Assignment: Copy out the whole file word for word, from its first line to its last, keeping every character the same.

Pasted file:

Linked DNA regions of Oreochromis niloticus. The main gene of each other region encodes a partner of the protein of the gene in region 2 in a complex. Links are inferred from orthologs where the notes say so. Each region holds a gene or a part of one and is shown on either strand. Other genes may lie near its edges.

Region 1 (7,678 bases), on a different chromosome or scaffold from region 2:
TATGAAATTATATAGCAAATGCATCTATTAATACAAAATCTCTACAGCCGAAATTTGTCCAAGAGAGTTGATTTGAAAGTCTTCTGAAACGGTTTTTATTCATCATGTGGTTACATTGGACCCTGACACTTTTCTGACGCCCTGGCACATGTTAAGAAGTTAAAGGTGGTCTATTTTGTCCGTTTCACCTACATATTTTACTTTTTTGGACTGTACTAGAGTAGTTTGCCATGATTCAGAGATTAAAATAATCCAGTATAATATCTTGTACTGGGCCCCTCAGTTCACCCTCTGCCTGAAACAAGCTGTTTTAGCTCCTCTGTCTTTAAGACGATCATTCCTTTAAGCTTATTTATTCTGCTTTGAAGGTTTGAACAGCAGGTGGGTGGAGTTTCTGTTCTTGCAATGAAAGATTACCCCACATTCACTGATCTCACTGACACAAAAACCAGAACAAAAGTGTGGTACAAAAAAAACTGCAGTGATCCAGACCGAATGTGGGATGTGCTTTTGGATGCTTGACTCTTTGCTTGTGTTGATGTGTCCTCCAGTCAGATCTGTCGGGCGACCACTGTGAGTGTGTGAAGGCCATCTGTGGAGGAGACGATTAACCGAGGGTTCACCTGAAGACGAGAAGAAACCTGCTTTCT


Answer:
Linked DNA regions of Oreochromis niloticus. The main gene of each other region encodes a partner of the protein of the gene in region 2 in a complex. Links are inferred from orthologs where the notes say so. Each region holds a gene or a part of one and is shown on either strand. Other genes may lie near its edges.

Region 1 (7,678 bases), on a different chromosome or scaffold from region 2:
TATGAAATTATATAGCAAATGCATCTATTAATACAAAATCTCTACAGCCGAAATTTGTCCAAGAGAGTTGATTTGAAAGTCTTCTGAAACGGTTTTTATTCATCATGTGGTTACATTGGACCCTGACACTTTTCTGACGCCCTGGCACATGTTAAGAAGTTAAAGGTGGTCTATTTTGTCCGTTTCACCTACATATTTTACTTTTTTGGACTGTACTAGAGTAGTTTGCCATGATTCAGAGATTAAAATAATCCAGTATAATATCTTGTACTGGGCCCCTCAGTTCACCCTCTGCCTGAAACAAGCTGTTTTAGCTCCTCTGTCTTTAAGACGATCATTCCTTTAAGCTTATTTATTCTGCTTTGAAGGTTTGAACAGCAGGTGGGTGGAGTTTCTGTTCTTGCAATGAAAGATTACCCCACATTCACTGATCTCACTGACACAAAAACCAGAACAAAAGTGTGGTACAAAAAAAACTGCAGTGATCCAGACCGAATGTGGGATGTGCTTTTGGATGCTTGACTCTTTGCTTGTGTTGATGTGTCCTCCAGTCAGATCTGTCGGGCGACCACTGTGAGTGTGTGAAGGCCATCTGTGGAGGAGACGATTAACCGAGGGTTCACCTGAAGACGAGAAGAAACCTGCTTTCT